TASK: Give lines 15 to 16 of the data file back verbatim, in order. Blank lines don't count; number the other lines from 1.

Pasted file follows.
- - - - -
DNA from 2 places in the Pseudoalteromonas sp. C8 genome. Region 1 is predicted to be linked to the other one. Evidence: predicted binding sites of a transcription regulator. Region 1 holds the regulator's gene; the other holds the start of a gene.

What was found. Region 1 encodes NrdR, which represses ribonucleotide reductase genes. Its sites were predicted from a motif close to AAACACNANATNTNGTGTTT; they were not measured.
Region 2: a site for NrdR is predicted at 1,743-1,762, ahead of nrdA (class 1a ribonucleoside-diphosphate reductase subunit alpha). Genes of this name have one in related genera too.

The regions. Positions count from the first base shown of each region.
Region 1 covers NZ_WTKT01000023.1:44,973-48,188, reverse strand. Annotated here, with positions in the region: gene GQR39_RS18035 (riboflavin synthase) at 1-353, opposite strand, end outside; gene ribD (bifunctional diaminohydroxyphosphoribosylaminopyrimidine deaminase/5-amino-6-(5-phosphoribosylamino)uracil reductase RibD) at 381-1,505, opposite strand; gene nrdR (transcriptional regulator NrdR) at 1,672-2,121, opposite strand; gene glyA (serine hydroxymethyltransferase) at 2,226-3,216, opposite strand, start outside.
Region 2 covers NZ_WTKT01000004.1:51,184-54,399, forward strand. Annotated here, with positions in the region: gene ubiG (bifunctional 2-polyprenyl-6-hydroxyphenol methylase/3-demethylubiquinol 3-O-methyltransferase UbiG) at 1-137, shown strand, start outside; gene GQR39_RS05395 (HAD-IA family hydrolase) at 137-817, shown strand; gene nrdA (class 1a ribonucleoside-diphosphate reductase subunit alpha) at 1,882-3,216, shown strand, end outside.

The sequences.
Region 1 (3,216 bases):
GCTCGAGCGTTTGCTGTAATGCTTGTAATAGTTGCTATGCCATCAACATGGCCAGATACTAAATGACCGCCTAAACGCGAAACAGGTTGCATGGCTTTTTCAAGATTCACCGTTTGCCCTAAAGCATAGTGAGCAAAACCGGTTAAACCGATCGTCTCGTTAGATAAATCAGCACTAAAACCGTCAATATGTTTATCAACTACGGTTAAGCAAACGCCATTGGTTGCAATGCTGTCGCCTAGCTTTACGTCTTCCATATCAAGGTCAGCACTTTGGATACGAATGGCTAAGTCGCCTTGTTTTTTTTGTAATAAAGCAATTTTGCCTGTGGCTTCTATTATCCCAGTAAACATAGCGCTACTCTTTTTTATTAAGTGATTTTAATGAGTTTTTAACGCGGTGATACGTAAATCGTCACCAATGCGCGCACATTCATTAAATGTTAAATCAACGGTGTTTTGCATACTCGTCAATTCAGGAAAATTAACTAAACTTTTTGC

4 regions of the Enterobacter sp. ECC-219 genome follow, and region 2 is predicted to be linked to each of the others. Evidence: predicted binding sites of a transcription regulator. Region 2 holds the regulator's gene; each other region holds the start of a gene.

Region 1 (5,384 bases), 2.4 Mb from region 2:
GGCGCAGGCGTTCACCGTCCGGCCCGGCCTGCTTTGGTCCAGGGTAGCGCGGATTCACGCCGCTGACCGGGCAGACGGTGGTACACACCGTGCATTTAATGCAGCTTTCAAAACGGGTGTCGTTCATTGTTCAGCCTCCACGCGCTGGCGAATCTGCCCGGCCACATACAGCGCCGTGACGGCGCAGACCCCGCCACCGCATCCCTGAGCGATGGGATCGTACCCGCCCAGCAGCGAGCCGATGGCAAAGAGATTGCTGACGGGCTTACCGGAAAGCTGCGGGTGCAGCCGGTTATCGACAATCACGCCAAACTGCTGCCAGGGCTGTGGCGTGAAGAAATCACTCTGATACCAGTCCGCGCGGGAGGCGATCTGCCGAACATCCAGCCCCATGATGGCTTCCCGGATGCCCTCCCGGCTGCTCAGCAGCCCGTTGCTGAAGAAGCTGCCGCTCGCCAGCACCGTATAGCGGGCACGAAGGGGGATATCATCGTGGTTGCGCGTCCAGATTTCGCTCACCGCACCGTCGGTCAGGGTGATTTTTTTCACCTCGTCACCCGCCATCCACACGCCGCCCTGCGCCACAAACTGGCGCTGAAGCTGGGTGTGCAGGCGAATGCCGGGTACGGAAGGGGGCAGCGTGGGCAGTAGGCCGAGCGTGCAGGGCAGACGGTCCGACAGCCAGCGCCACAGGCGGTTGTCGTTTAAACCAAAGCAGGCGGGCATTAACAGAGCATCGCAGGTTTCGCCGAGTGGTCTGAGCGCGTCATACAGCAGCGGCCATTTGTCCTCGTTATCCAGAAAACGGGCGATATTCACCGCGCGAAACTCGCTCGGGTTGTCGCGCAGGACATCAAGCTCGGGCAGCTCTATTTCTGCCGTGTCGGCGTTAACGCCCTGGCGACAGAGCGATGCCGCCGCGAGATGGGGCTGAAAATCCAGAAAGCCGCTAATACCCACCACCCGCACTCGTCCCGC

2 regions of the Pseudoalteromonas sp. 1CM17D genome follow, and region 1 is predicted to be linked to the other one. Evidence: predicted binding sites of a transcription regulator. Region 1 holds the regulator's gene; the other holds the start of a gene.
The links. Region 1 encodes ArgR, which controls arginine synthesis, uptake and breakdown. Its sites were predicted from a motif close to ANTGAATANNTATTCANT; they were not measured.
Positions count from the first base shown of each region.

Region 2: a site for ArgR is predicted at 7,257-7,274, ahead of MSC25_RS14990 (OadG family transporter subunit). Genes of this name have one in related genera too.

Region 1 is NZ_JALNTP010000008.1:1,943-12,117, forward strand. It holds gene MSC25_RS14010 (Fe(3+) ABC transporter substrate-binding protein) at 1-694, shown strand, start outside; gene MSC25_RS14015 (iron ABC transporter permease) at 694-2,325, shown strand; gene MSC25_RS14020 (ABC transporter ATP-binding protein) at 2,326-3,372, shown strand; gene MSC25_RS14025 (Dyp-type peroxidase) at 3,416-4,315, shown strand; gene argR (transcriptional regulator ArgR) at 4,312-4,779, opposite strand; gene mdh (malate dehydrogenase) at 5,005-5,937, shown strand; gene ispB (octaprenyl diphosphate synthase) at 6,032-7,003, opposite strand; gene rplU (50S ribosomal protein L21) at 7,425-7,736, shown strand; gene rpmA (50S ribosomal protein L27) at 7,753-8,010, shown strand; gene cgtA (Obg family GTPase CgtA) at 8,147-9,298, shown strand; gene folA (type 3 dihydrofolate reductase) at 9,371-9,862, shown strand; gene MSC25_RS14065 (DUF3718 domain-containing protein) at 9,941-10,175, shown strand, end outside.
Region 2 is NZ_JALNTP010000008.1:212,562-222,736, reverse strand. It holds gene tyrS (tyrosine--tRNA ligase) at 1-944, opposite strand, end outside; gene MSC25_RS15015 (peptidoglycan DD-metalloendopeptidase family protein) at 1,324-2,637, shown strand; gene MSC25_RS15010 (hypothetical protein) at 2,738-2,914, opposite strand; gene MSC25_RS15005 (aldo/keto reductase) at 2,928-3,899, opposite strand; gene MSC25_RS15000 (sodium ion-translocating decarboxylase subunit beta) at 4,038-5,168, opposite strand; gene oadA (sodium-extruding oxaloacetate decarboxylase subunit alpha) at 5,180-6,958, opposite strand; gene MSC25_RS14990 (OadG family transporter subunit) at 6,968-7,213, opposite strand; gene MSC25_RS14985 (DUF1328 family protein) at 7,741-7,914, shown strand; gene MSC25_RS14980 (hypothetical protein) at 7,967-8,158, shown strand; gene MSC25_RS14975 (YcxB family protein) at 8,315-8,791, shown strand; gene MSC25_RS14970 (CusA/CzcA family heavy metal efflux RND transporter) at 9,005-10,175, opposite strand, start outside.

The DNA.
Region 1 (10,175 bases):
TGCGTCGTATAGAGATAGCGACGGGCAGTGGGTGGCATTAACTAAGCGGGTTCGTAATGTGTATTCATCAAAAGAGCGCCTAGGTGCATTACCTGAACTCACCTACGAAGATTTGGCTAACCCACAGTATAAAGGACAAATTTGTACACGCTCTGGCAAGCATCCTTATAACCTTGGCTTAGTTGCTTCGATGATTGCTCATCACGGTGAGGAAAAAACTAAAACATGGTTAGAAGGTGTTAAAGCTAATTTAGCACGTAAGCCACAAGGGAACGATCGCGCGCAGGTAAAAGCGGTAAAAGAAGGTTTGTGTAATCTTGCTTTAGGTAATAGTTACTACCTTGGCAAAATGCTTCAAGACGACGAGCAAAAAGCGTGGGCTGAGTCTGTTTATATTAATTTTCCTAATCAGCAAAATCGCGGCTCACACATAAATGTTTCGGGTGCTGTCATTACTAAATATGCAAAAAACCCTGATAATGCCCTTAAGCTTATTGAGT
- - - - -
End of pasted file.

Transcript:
Positions count from the first base shown of each region.

Region 2: a site for ArgR is predicted at 7,257-7,274, ahead of MSC25_RS14990 (OadG family transporter subunit). Genes of this name have one in related genera too.